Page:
The commercial vehicle production hall at Nizhny Novgorod covers 70,000 sqm and currently operates three lines with 677 workstations for 1,035 staff divided into 80 separate teams. Although the buildings may date from the soviet era, the production processes in place demonstrate the company’s drive towards lean, efficient manufacturing. Unlike its original incarnation, Andersson is determinedly reshaping GAZ into an economically competitive business. To this end he has instigated a ‘built-to-order’ production programme which avoids over production and amassing a large unpaid-for inventory. The light commercial vehicle division, with its impressive domestic market share, sees enough demand to sustain this. It also acts as an additional incentive to the production workers, who know the vehicle they are assembling is bought and paid for, and therefore must be completed on time and to a high standard. The development of the production process is a work in progress. Currently about 50% of the components are delivered to the commercial line on a ‘just-in-time’ basis, but the goal to is increase this by introducing a ‘kanban’ system based on the TPS model.
Sourcing of components has also changed, with parts like clutches, braking systems and prop shafts now being brought in from outside suppliers. These – and indeed all components – were originally produced on site or at another state-owned facility; the epitome of ‘in-house’ production. However, as Andersson explains, quality issues raised by customers had helped direct the need to source better quality, more cost-effective components from outside suppliers. This is another example of how the hegemony of vertical integration has been broken. Interestingly, there are some unexpected areas were ‘in-house’ production is still employed and, indeed, is advantageous. For example, the seats for the GAZelle and Sobol models are assembled on the line-side; this is apparently more cost-effective than outsourcing due to favourable labour rates and low-tech requirements. The quality is also said to be better. It’s in these areas where the company’s past can be glimpsed and is being profitably utilised.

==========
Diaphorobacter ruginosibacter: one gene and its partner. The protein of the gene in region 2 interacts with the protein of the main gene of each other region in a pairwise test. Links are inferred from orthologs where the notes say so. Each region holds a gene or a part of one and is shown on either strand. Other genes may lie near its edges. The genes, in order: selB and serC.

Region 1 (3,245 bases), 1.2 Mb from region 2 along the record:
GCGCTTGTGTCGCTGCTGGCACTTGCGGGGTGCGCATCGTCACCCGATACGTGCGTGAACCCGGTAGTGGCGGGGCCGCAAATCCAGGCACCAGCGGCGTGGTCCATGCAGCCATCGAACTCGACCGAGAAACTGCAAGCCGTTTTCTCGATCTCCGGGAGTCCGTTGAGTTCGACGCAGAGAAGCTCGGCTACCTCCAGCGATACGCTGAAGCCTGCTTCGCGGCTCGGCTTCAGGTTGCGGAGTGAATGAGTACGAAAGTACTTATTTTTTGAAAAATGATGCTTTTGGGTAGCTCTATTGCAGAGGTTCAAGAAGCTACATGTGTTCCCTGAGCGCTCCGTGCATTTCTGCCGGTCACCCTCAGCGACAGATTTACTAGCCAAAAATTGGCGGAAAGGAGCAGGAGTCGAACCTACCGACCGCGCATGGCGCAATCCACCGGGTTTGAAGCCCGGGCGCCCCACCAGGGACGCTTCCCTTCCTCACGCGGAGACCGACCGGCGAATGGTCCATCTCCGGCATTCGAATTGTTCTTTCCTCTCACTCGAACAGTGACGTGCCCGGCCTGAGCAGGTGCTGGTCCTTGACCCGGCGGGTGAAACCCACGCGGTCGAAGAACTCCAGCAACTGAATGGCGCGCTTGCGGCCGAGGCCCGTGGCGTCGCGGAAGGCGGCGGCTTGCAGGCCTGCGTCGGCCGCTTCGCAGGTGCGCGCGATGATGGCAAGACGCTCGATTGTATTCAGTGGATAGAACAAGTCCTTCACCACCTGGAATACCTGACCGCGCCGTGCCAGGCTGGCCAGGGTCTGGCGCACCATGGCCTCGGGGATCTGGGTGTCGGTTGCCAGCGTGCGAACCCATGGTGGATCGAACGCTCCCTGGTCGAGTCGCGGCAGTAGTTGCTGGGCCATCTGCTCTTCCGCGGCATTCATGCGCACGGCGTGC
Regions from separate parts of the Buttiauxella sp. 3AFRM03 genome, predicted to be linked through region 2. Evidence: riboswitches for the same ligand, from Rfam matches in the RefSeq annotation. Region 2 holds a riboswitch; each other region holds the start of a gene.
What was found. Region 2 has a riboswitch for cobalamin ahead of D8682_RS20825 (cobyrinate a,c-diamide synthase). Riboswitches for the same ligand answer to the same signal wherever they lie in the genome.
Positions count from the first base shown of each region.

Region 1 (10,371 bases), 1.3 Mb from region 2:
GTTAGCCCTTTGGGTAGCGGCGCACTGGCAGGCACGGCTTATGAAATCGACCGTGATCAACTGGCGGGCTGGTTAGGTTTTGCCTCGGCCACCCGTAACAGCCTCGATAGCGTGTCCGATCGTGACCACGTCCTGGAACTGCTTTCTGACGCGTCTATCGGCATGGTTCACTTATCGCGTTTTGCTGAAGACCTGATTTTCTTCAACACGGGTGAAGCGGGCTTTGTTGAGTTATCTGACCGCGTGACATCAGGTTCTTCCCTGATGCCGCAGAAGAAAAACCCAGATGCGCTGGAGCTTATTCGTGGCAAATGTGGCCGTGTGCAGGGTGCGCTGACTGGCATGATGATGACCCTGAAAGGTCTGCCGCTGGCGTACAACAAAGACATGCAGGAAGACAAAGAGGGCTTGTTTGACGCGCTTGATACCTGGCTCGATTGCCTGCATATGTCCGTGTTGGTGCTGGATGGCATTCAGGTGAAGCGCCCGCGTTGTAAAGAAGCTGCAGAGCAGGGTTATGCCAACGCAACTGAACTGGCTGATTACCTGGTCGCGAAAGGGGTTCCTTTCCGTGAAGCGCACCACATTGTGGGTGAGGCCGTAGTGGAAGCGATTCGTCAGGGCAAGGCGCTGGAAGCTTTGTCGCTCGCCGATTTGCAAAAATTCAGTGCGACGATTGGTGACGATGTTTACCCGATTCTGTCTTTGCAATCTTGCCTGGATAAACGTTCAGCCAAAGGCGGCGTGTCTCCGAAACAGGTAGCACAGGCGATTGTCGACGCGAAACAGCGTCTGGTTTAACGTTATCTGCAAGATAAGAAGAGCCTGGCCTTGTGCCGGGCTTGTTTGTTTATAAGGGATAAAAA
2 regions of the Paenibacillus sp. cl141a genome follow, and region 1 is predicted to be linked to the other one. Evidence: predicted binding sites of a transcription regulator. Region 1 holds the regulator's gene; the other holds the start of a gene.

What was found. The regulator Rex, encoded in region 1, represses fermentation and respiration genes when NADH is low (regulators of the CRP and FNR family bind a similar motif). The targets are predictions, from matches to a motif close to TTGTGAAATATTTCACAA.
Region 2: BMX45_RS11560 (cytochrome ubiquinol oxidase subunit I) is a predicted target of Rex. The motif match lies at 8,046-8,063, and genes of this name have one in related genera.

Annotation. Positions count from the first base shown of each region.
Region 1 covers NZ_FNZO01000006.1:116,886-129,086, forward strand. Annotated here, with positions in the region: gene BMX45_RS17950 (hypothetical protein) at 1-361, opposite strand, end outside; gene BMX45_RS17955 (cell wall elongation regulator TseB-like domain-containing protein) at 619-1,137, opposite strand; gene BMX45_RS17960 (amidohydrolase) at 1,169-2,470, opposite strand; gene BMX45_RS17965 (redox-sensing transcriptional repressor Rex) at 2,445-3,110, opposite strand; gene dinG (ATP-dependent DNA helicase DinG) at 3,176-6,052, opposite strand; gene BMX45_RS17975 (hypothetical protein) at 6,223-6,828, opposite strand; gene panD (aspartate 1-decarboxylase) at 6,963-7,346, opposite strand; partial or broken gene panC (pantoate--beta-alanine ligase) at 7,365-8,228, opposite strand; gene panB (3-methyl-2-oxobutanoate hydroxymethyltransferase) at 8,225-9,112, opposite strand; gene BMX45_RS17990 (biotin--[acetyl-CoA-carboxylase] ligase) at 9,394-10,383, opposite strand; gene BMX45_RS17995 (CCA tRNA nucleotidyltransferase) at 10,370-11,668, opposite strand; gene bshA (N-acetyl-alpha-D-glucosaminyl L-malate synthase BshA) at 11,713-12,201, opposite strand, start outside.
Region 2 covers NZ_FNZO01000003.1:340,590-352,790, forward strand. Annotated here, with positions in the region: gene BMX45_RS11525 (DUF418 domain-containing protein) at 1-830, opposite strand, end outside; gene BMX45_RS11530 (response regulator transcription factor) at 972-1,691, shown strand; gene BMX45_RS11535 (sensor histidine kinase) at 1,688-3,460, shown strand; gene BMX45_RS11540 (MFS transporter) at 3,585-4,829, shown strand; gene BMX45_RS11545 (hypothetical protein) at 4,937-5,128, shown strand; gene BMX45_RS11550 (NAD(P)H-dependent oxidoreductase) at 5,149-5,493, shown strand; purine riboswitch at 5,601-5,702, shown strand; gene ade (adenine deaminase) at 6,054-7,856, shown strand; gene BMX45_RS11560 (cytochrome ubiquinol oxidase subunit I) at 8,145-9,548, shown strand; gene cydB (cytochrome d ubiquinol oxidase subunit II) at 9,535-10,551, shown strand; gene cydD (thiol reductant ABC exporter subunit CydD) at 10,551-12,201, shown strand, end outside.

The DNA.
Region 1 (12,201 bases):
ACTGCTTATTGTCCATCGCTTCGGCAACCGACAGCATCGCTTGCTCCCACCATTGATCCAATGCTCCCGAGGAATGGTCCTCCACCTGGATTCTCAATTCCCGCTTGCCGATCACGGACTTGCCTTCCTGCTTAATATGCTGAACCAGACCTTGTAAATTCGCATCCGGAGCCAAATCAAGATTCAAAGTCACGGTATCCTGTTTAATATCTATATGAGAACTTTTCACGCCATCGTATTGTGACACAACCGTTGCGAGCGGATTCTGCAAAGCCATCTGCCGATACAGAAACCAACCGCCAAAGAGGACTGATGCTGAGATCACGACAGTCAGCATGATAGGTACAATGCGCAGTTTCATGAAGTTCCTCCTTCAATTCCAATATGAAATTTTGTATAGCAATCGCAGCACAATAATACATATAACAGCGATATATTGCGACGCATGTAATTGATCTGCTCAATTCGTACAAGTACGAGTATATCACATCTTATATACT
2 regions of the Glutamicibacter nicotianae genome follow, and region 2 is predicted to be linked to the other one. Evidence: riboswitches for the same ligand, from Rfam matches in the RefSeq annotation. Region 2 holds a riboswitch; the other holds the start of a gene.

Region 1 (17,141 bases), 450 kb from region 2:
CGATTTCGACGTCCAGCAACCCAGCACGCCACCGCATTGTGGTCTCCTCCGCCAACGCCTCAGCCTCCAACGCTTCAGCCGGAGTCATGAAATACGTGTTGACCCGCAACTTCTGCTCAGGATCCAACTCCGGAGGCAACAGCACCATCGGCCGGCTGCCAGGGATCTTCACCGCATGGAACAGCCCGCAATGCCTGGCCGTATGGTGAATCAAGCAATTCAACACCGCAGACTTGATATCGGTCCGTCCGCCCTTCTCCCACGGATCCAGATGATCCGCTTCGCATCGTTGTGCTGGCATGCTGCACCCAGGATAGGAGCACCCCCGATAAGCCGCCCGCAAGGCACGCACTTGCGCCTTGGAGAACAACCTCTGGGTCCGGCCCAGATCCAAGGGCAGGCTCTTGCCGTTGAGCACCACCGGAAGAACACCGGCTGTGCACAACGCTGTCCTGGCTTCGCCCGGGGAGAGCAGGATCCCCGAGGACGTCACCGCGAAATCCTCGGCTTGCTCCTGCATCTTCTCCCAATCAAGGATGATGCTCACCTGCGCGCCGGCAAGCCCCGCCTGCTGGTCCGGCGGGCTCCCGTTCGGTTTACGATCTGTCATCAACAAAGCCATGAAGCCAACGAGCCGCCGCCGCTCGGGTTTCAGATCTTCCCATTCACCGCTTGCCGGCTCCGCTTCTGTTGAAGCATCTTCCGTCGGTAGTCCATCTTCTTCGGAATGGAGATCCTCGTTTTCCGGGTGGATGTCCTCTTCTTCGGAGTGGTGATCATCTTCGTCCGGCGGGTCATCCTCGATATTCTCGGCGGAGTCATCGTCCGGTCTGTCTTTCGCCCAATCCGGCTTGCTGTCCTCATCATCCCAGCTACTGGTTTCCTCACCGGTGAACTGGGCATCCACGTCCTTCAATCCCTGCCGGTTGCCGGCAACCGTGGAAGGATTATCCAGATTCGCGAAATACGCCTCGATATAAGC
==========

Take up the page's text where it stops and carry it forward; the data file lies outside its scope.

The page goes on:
In-house component production
Some of the previous in-house component infrastructure still exists but this has been subdivided into separate businesses; in some cases with a joint venture partner. The stamping shop not only produces body panels and stamped components, it also creates the dies for the presses (producing 700 dies per year) and moulds for interior and exterior plastic parts. It boasts 15 test presses, hydroforming presses, spark erosion equipment and CNC machines.
The hydroforming press offers high quality results with lower costs in terms of tooling as it uses a one-sided die with fluid pressure providing the forming pressure. As with the rest of the plant this represents idea of the ‘Dearborn’ model of in-house production. Adjacent to the press shop is TRM, a joint venture between Russian Machines and the Japanese company TRAD, producing radiators. This is another plant which has been re-utilised with the assembly hall being refurbished and new equipment installed. TRAD currently produces 100,000 units per year with GAZ being the main customer. The hall is divided between component production, with AIDA presses for the core plates, and an assembly and testing area. Again a just-in-time production philosophy has been implemented to streamline manufacturing and avoid high levels of inventory.